MethoCult™ for Rat Hematopoietic Colony-Forming Unit (CFU) Assays
Toxicity on Bone Marrow Progenitors from Different Species: an In Vitro Test to Predict Myelosuppression and Neutropenia
Frequently Asked Question
Why use semi-solid media?
Semi-solid media (methylcellulose-based MethoCult™ and collagen-based MegaCult™-C) allow the clonal progeny of a single progenitor cell to remain spatially isolated from other colonies within a culture, so they may be separately identified and counted.
Why use methylcellulose-based media?
Methylcellulose permits better growth of erythroid colonies than other types of semi-solid support systems (eg. agar) while allowing optimal myeloid colony formation. When appropriate cytokines are present, committed progenitor cells of both erythroid and granulocyte/macrophage lineages (CFU-GM, CFU-G, CFU-M) as well as multi-potential progenitor cells (CFU-GEMM), can be assayed simultaneously in the same culture dish.
Is it necessary to add antibiotics to the media?
No, aseptic technique should be sufficient to maintain sterile cultures. However, antibiotics (eg. Penicillin/Streptomycin) or anti-fungals (eg. Amphotericin B) may be added to the methylcellulose medium if desired.
Is there anything I can do if my cultures appear contaminated?
No, once contamination is visible, it is not possible to rescue the cultures by the addition of antibiotics. Bacteria and yeast inhibit colony formation by depleting nutrients or by releasing toxic substances.
Why can't I use a pipette to dispense methylcellulose-based media?
Methylcellulose is a viscous solution that cannot be accurately dispensed using a pipette due to adherence of the medium to the walls of the pipette tip. Blunt-End, 16 Gauge needles (Catalog #28110), in combination with 3 cc Syringes (Catalog #28230) are recommended for accurate dispensing of MethoCult™.
Can I 'pluck' the colonies for individual analysis?
Yes, colonies can be 'plucked' using a pipette with 200 µL sterile pipette tips or using a glass Pasteur pipette with an elongated tip. Individual colonies should be placed in a volume of 25 - 50 µL of medium, and diluted into suitable culture medium for further culture or analysis.
Why are low adherence dishes so important?
Adherent cells such as fibroblasts can cause inhibition of colony growth and obscure visualization of colonies.
Can MethoCult™ products be used for lymphoid progenitor CFU assays?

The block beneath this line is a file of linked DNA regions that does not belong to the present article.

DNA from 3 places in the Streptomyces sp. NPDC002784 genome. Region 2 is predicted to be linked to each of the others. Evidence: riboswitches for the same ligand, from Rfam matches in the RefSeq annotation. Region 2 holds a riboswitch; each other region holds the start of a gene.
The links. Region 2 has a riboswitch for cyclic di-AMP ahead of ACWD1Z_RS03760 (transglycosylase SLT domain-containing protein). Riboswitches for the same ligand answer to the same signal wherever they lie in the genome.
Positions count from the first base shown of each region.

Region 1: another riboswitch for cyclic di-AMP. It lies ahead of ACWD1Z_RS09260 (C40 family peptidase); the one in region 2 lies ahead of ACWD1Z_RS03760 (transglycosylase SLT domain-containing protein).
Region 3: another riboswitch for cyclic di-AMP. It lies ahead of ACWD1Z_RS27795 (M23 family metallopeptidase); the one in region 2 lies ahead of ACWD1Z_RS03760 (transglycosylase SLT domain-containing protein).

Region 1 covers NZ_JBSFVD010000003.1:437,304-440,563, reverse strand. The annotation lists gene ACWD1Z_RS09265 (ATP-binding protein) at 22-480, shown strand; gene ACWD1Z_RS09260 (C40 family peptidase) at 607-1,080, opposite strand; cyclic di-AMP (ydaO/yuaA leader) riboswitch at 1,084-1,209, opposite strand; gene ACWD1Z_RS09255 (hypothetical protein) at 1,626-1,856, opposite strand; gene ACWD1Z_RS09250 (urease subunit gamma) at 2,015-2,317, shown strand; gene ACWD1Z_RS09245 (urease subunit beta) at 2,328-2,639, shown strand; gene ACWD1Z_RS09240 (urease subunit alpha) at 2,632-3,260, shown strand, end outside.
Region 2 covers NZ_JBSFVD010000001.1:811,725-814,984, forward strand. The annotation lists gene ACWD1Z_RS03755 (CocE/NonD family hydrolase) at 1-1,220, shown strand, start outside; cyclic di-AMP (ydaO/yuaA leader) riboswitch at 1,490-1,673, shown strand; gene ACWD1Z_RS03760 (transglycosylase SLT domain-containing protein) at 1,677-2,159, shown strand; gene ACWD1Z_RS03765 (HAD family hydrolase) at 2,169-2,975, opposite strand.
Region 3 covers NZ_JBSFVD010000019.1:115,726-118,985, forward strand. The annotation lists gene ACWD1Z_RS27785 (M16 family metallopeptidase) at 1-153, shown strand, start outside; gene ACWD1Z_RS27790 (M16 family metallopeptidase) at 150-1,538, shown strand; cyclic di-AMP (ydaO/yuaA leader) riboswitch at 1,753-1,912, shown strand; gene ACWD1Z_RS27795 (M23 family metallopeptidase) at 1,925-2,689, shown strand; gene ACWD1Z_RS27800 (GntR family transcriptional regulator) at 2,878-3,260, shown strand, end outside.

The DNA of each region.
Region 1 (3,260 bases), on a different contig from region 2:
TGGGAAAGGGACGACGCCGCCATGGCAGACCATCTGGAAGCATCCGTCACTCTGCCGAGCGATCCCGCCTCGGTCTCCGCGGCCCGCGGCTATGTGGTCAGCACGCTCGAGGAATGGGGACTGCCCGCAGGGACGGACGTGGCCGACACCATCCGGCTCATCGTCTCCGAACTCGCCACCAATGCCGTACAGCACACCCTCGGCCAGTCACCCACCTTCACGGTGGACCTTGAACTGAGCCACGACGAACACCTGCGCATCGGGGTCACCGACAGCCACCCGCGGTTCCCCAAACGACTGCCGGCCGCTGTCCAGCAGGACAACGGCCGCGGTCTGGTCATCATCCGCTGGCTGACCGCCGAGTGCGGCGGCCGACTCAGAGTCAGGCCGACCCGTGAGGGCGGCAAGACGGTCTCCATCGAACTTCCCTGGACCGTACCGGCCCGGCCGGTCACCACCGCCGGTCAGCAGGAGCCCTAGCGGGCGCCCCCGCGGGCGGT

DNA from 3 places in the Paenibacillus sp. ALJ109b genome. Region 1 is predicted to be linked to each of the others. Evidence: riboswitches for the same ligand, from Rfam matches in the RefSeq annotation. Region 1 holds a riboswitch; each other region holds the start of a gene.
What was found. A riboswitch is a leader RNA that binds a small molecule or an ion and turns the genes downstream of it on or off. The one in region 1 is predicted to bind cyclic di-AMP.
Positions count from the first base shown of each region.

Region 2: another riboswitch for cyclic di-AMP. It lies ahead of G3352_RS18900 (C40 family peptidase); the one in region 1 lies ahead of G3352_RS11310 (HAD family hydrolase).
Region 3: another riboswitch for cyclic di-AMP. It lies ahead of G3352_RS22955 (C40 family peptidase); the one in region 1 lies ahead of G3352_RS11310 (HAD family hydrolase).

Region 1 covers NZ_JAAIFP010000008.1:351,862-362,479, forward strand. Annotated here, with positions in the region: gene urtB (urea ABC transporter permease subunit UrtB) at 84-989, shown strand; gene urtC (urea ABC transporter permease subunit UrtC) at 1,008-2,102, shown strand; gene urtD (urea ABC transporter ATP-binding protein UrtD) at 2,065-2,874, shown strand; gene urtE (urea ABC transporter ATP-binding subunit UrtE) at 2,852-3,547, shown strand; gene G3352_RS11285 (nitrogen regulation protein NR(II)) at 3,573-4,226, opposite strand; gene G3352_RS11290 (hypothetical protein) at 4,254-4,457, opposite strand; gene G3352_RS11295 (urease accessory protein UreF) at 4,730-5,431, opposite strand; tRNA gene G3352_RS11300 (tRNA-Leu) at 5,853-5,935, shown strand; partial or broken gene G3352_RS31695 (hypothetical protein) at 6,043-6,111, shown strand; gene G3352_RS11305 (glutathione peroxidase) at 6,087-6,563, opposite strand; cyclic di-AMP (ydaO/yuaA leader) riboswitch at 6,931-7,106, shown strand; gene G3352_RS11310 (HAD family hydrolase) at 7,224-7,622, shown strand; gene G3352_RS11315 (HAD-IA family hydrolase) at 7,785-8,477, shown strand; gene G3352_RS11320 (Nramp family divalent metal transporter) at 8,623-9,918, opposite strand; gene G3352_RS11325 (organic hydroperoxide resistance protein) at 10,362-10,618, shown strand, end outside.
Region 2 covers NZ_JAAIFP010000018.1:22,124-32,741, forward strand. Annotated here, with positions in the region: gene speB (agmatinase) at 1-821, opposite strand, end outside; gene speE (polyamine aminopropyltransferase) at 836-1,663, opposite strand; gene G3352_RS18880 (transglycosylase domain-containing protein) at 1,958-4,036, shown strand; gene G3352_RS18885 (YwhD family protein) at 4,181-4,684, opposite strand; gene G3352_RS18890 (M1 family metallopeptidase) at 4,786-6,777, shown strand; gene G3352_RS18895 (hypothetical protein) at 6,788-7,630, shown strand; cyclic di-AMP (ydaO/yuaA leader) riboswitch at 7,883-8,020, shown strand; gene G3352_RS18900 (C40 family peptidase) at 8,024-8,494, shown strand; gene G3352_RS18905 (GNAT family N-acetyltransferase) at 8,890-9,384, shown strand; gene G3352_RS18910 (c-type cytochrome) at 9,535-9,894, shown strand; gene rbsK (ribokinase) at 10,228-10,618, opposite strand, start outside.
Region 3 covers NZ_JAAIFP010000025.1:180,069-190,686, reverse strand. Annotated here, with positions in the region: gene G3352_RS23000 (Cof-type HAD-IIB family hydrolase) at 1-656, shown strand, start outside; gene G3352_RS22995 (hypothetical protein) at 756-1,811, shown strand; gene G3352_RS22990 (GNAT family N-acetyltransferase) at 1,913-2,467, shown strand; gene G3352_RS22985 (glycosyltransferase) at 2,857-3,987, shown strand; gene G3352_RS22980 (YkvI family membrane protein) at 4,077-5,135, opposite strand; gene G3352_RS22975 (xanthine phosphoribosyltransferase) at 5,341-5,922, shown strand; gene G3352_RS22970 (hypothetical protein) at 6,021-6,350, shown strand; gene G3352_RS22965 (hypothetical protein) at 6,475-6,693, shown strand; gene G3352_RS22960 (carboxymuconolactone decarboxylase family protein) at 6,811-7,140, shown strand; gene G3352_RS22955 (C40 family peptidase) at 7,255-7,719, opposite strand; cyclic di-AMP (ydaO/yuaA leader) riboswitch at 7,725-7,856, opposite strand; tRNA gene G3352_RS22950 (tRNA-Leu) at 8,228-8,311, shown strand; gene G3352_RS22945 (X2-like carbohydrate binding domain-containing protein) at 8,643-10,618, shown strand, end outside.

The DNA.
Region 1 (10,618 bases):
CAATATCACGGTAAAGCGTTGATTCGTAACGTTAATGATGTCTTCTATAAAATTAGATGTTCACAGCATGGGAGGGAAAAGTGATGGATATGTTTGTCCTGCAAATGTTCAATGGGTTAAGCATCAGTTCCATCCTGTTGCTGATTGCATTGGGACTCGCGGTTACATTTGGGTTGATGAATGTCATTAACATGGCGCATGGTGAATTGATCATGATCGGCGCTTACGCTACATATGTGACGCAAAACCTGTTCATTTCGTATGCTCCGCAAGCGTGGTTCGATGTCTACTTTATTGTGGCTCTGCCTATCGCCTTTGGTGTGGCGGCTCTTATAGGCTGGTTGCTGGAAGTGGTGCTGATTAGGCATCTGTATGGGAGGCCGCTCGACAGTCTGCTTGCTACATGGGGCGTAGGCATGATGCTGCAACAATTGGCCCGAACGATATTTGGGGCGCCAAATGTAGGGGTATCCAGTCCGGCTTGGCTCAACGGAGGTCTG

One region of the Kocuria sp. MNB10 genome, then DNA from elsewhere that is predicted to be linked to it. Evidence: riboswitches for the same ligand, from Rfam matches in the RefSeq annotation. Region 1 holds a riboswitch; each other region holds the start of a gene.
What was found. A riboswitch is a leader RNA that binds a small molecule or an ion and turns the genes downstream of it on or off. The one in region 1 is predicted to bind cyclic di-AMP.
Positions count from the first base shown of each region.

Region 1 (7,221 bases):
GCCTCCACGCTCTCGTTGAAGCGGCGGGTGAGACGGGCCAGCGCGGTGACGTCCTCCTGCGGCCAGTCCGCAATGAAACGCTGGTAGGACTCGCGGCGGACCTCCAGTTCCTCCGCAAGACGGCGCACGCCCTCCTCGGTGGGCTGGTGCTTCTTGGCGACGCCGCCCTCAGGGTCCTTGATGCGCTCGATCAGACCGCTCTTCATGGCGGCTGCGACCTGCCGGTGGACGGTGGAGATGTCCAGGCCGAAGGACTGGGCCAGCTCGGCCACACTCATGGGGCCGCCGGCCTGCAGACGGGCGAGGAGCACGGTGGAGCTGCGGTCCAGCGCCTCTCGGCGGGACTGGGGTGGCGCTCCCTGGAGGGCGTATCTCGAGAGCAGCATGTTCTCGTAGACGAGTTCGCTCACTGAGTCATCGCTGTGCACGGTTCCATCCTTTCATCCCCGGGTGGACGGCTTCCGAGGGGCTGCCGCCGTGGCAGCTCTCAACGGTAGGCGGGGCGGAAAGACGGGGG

Human lymphoid progenitors (B, NK and T) seem to require stromal support for growth therefore cannot be grown in MethoCult™. Mouse pre-B clonogenic progenitors can be grown in MethoCult™ M3630 (Catalog #03630).
Is it possible to set up CFU assays in a 24-well plate?
Yes, as long as a plating concentration optimized for the smaller surface area of a well in a 24-well plate (1.9 cm2 as compared to ~9.5 cm2 for a 35 mm dish) is used for these assays. The number of replicate wells required to get an accurate estimation of CFU numbers may also need to be increased.
Can I stain colonies in MethoCult™ medium?
The cells in individual colonies in MethoCult™ can be stained, eg., for analysis of morphology or phenotype, after they are plucked from the dish and washed free of methylcellulose. Colonies grown in collagen-based MegaCult™-C medium can be used for immunohistochemical or enzymatic staining in situ after dehydration and fixation onto glass slides.
Are there differences in colony morphology with serum-free media?
Serum-containing media generally give better overall growth (colonies may appear larger) but there are no large differences in total colony numbers when CFU assays using serum-free media and serum-containing media are compared, provided that identical cytokines are present.
Is there a MethoCult™ formulation suitable for HPP-CFC (high proliferative potential colony forming cell)?
Yes, MethoCult™ H4535 (Catalog #04535) can be used for the HPP-CFC assay as it does not contain EPO. The culture period is usually 28 days. It is not necessary to feed these cultures as growth factors in the medium are present in excess. As HPP-CFCs can be quite large, overplating can be a problem. It is recommended to plate cells at two or more different concentrations.
This product is designed for use in the following research area(s) as part of the highlighted workflow stage(s). Explore these workflows to learn more about the other products we offer to support each research area.
Bone marrow progenitor cells develop into mature tissue myeloid cells under the influence of colony-stimulating factors. Cytokines that are elevated post-thermal injury have been shown to influence this process. We hypothesize that thermal injury alters myelopoiesis at the level of the progenitor cell. These differences should be visible after in vitro cultures that include colony-stimulating factors. Prior to culture, bone marrow at postburn day 1 (PBD1) was assessed for cell surface markers and the levels of myeloid progenitors. After culture in granulocyte/macrophage-stimulating colony-stimulating factor, the cell surface markers of the cultured cells were determined. PBD1 marrow from thermally injured rats had more progenitor cells responsive to granulocyte/macrophage-stimulating colony-stimulating factor than did sham. Cultured PBD1 marrow produced more CD90(br) MY(br) CD45(dim) CD4(-) MHCII(-) CD11b(dim) eosinophils than did sham. Cultured bone marrow from thermally injured animals produces myeloid cells with an altered phenotype. Similar changes in myelopoiesis may take place in vivo.
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